The frequency of malnutrition in older adults depends on population, geography, age, socioeconomic status, and the screening tools used. The frequency of malnutrition was determined in 33.6% of our study group according to the MNA. GLIM criteria are currently used to determine malnutrition. To determine malnutrition according to these criteria, outpatients are generally questioned about weight loss, nutritional intake, and inflammation status. However, there are many validated techniques in GLIM criteria that can determine low muscle mass. We compared these methods to determine which techniques could be more meaningful, reliable, and valuable.
Our study found that when evaluated with the MAMC, CC, FFMI, HGS, and without using reduced muscle mass, GLIM resulted in an age increase with malnutrition development in outpatients. Outpatients, who develop malnutrition with the advancement of age, decrease their BMI values. Studies have found that age was an independent risk factor for malnutrition (19).
As far as we know, our study is the first study on GLIM criteria created by evaluating different muscle masses in older adult outpatients. Based on the results of this study, we considered which of the phenotypic criteria used in GLIM studies in the literature should be given in detail in the method section. Our study detected malnutrition as 26.9% when using MAMC, 28.1% when using CC, 31.5% when using FFMI, and 31.9% when using HGS to determine muscle strength, which was taken as one of the phenotypic criteria. When GLIM-2F+2E was evaluated, the frequency of malnutrition was lower (21.4%), and approximately 10% of outpatients were missed when reduced muscle mass was not in use.
In our study, 24-hour food consumption records, which we consider a strength of our study, were not found in the literature. Patients with malnutrition according to GLIM, which was determined using different muscle mass evaluation methods, were compared. According to the protein requirement of the European Parenteral and Enteral Nutrition Association (ESPEN) guidelines, 55% of males and 58% of females reached their target protein at the end of the day in our study. Morris et al. conducted a study to describe the protein intake of older adults. According to the ESPEN guidelines (20), less than 15% of the participants reached 1.2 g/kg/day intake levels. Sixty-seven percent of males and 77% of females reached the 25-g protein target in the middle of the day.(21) Calorie and carbohydrate intake were lower in both genders, especially in males diagnosed with MN using the GLIM-MAMC.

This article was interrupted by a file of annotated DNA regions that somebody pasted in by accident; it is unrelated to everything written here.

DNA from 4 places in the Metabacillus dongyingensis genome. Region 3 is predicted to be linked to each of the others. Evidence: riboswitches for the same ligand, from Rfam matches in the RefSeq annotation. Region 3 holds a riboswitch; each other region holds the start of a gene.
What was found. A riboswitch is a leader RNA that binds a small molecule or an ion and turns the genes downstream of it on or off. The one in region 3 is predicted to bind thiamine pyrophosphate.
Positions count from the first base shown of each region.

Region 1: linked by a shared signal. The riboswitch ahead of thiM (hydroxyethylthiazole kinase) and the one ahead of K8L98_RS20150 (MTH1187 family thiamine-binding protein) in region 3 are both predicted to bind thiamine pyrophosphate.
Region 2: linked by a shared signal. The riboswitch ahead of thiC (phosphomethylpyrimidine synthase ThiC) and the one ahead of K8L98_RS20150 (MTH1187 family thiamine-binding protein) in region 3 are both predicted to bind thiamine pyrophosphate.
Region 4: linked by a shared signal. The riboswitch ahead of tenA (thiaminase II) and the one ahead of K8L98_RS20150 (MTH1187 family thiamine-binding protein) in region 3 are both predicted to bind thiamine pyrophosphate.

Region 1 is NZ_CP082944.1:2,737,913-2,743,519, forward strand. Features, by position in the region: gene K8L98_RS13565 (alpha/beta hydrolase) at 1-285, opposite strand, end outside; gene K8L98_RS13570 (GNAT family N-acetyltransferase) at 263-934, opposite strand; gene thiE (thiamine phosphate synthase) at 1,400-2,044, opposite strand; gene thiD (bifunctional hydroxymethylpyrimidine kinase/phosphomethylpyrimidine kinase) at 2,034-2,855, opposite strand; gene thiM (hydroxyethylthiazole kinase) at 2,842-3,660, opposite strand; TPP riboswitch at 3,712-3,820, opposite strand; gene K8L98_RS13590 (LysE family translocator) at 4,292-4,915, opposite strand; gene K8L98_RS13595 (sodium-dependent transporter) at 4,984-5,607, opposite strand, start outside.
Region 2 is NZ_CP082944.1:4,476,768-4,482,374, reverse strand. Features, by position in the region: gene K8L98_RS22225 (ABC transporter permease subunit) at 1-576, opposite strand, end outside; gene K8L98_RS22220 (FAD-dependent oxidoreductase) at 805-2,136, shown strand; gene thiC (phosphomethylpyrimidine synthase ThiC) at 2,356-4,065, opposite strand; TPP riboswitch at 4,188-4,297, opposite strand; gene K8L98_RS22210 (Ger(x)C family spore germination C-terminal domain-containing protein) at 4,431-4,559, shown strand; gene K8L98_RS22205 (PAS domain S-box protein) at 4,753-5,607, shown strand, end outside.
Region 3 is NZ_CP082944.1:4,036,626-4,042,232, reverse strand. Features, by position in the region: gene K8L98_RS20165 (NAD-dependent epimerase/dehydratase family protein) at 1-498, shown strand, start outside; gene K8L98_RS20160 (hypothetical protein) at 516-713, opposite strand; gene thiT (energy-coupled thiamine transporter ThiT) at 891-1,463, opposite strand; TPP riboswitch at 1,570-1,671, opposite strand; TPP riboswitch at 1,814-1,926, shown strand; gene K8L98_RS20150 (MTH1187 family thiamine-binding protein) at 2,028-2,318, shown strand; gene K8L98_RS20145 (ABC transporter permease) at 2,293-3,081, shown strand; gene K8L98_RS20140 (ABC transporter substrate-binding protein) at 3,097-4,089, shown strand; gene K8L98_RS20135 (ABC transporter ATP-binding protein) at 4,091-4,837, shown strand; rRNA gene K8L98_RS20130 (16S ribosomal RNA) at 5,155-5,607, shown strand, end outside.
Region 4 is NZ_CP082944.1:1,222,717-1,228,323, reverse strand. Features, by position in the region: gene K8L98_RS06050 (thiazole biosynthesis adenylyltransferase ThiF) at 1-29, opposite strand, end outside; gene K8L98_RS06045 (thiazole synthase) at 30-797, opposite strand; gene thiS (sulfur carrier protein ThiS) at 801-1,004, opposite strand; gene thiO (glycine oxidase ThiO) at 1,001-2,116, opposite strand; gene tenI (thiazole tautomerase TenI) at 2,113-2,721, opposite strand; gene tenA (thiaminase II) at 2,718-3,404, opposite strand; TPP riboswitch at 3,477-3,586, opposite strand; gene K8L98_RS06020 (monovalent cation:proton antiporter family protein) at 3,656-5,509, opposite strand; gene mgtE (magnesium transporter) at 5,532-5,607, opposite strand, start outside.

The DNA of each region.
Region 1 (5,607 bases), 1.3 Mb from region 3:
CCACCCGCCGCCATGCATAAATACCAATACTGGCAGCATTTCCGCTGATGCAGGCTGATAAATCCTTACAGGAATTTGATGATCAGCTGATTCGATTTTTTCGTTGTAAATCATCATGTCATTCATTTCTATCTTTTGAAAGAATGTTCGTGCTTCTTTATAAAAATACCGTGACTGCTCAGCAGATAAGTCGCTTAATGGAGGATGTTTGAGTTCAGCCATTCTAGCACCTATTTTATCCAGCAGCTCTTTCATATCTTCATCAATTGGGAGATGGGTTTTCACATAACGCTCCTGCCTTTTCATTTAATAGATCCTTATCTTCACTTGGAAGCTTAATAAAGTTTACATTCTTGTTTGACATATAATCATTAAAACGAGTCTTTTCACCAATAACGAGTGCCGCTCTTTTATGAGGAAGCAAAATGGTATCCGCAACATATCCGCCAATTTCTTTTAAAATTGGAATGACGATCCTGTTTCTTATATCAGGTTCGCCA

Handgrip strength has been a superior outcome marker for healthy people and patients, especially in older adults. FFMI found by BIA measurement is the only method recommended and validated by GLIM, so we used it as a reference. In our study, when handgrip was included in GLIM criteria, the rate of malnutrition was 31.9% in older adults. The MN ratio found by the GLIM-HGS method gave the closest value to the MN ratio in the reference method. Therefore, even if HGS is used instead of FFMI in clinics without BIA, MN will not be ignored. HGS assessment gives the closest rate to malnutrition in patients scanned with the MNA. Some studies have emphasized low handgrip strength was consistent with the possibility of early death, early disability, increased risk of complications, length of hospitalization, or prolonged stay after surgery.(22) Bolivar et al. conducted a prospective study to determine the prevalence of malnutrition in cancer patients. They evaluated the most compatible malnutrition rates by taking Subjective Global Assessment (SGA) and some anthropometric measurements of the patients. SGA and GLIM criteria (especially with HGS) were found to be the most valuable tools in the diagnosis of malnutrition and evaluation of six-month mortality.(10)
In our study, the CC was the best indicator of the number of malnourished older adults after the HGS and FFMI. Bonnefoy et al. studied 911 geriatric patients to determine nutritional status. The study investigated the method that gives the best correlation value between biochemical methods (albumin, transthyretin, transferrin, retinol-binding protein, and a1-acid glycoprotein) and anthropometric methods (upper-middle arm circumference, calf circumference, and skinfold thickness). The anthropometric method that determined the best nutritional status in the study showed that the CC was the best.(23) In a study by Drescher et al., the MNA and Nutritional Risk Screening (NRS) scores were high in geriatric patients with low CC (24).